The National Intellectual Property Rights (IPR) Policy has garnered attention for its professed objective of placing intellectual property rights at the centre stage of India’s innovation and growth story. It also represents India’s biggest original contribution of knowledge to the world, its rich traditional knowledge bank and aims to protect and popularise the same.
That some of the central government’s proposed measures, such as the empanelment of facilitators to guide startups with obtaining of IPRs, have already been initiated is also a welcome change from the consigning of policy to the bin.
Rights-based initiatives in India have often combined the ease in obtaining entitlements and property rights with the realisation of value from such entitlement.
Food security and education are entitlement-based reforms and have failed to bring about their desired effect because of this inability to keep means separate from the ends. The IPR policy is a welcome change on this front as well.
Realising that IPRs are at best means to an end, the policy devotes an entire segment to the discussion of initiatives that facilitate the commercialisation of IPR. Proposals, such as a feasibility study to explore the creation of an IPR exchange and a platform connecting IPR owners and users with each other, stand out. However, the devil lies in the details. The government, prior to implementing these measures, should address certain worrisome features in the collection of IP licensing that have plagued the Indian IPR system for long.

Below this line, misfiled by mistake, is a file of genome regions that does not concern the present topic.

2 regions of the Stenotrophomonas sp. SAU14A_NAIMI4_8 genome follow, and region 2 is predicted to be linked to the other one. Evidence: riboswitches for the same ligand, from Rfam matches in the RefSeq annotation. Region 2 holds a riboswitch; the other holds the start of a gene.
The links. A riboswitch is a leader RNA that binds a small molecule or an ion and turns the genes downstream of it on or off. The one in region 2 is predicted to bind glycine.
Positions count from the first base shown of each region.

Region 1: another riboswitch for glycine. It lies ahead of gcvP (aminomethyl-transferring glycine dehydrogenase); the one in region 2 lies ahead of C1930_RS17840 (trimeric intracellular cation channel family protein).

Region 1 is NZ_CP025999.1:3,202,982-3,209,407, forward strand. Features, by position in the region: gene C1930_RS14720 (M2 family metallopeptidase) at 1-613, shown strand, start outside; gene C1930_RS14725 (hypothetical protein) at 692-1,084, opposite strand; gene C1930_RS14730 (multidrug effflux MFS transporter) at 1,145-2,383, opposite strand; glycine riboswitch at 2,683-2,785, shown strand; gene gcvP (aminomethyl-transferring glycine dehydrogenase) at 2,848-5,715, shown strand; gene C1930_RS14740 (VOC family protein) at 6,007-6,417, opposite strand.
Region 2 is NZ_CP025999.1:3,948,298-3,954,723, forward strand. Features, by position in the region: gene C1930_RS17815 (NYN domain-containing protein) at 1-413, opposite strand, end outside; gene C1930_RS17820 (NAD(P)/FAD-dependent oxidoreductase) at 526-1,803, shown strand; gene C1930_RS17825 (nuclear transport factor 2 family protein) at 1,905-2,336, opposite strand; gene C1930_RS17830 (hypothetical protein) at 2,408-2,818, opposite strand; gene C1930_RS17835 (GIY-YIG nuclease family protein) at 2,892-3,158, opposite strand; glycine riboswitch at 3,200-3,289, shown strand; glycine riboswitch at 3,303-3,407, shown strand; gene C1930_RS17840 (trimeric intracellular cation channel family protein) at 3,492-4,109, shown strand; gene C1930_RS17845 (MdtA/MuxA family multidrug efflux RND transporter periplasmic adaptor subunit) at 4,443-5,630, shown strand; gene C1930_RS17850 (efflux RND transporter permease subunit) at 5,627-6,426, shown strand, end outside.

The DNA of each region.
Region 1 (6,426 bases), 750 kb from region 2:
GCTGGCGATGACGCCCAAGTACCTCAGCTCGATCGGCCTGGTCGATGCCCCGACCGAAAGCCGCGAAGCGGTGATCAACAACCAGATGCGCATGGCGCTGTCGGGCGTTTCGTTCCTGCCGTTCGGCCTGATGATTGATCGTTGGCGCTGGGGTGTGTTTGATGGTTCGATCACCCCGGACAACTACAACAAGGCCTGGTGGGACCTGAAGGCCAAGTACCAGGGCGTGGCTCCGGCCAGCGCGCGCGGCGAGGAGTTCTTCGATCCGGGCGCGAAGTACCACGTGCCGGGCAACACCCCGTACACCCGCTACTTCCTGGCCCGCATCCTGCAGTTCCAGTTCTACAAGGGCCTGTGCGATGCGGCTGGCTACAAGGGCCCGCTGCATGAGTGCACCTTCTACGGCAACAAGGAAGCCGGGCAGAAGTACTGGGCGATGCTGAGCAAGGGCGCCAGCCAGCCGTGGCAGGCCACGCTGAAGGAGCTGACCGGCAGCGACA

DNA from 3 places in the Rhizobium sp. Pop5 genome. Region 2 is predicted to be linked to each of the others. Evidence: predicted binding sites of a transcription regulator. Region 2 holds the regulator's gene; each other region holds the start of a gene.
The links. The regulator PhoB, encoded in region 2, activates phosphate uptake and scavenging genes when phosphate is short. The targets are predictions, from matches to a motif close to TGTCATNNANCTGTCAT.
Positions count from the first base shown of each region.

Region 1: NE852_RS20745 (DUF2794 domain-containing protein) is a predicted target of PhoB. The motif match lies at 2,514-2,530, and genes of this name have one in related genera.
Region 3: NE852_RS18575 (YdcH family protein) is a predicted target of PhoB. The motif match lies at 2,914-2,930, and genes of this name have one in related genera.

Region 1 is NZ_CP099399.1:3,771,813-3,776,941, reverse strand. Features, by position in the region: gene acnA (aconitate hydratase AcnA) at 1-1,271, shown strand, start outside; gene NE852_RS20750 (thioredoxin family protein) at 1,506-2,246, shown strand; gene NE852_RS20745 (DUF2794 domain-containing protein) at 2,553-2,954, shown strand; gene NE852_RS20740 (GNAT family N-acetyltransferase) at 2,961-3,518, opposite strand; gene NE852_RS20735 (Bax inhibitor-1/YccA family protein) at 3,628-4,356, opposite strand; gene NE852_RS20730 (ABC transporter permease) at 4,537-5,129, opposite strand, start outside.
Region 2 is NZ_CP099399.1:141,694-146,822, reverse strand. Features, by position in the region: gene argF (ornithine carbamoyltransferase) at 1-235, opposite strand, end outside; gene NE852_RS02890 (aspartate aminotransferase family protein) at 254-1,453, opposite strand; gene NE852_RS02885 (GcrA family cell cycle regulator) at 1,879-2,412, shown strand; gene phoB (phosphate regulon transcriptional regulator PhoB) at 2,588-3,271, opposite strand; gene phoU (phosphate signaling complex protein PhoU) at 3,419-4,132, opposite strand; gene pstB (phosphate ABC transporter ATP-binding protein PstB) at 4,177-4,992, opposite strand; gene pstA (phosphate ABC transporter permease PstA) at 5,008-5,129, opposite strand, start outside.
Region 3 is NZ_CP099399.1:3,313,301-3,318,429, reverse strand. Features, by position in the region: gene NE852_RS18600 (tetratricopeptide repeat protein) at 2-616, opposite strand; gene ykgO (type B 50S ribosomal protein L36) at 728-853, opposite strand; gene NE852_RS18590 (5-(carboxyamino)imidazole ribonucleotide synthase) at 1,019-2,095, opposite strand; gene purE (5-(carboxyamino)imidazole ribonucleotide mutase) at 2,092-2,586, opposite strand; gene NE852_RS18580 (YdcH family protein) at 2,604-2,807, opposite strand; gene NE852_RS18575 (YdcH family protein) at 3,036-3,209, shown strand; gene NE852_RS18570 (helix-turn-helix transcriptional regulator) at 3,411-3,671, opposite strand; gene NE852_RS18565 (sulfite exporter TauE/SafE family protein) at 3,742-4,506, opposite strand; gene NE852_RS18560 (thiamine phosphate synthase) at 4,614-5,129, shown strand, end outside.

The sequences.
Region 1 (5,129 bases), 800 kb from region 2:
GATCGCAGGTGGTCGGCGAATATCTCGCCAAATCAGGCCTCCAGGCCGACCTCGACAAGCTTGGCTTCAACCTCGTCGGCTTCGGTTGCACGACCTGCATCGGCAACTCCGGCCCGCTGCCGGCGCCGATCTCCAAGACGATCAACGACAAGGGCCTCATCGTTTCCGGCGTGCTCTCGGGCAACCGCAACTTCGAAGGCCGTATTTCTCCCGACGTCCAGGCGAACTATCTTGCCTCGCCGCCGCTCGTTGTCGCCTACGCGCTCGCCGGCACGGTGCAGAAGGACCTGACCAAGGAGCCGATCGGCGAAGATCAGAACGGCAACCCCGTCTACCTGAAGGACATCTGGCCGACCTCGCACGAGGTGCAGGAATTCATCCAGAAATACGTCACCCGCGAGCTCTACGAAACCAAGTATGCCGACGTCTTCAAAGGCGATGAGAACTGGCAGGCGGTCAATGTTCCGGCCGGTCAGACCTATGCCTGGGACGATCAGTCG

A good place to begin is the one branch of IPR protection where collective IP licensing systems have been in operation for quite a while – the copyright law. The Indian Performing Rights Society (IPRS) and Phonographic Performance Ltd. (PPL), the two copyright societies that manage copyright in musical works and sound recordings respectively, have been functioning even prior to the 1994 amendment to the Indian Copyright Act of 1956.
This amendment centralised collective copyright licensing by rendering it impermissible for entities other than the registered copyright societies from commencing or carrying on the business of collective copyright licensing. Additionally, it stipulates that the central government shall not ordinarily register more than one copyright society to do business in respect of the same class of works.